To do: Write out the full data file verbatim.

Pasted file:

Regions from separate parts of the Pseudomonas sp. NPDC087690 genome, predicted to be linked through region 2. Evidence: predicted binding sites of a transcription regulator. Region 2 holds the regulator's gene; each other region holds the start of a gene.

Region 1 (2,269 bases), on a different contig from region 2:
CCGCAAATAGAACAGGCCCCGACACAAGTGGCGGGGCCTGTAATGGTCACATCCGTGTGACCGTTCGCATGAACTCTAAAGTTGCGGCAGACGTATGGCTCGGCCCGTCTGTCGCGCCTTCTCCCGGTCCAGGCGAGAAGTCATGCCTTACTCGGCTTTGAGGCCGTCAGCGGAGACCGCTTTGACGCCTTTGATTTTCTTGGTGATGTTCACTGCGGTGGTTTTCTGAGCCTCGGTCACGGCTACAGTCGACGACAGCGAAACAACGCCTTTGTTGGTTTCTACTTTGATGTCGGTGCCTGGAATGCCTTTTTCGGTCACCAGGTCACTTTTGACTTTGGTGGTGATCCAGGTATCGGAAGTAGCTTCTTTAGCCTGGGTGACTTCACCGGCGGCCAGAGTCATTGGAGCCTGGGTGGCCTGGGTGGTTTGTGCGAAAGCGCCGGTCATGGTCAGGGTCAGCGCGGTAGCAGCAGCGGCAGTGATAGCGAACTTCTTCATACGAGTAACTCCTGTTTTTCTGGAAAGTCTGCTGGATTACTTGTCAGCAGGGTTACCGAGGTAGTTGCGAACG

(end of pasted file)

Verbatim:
Regions from separate parts of the Pseudomonas sp. NPDC087690 genome, predicted to be linked through region 2. Evidence: predicted binding sites of a transcription regulator. Region 2 holds the regulator's gene; each other region holds the start of a gene.

Region 1 (2,269 bases), on a different contig from region 2:
CCGCAAATAGAACAGGCCCCGACACAAGTGGCGGGGCCTGTAATGGTCACATCCGTGTGACCGTTCGCATGAACTCTAAAGTTGCGGCAGACGTATGGCTCGGCCCGTCTGTCGCGCCTTCTCCCGGTCCAGGCGAGAAGTCATGCCTTACTCGGCTTTGAGGCCGTCAGCGGAGACCGCTTTGACGCCTTTGATTTTCTTGGTGATGTTCACTGCGGTGGTTTTCTGAGCCTCGGTCACGGCTACAGTCGACGACAGCGAAACAACGCCTTTGTTGGTTTCTACTTTGATGTCGGTGCCTGGAATGCCTTTTTCGGTCACCAGGTCACTTTTGACTTTGGTGGTGATCCAGGTATCGGAAGTAGCTTCTTTAGCCTGGGTGACTTCACCGGCGGCCAGAGTCATTGGAGCCTGGGTGGCCTGGGTGGTTTGTGCGAAAGCGCCGGTCATGGTCAGGGTCAGCGCGGTAGCAGCAGCGGCAGTGATAGCGAACTTCTTCATACGAGTAACTCCTGTTTTTCTGGAAAGTCTGCTGGATTACTTGTCAGCAGGGTTACCGAGGTAGTTGCGAACG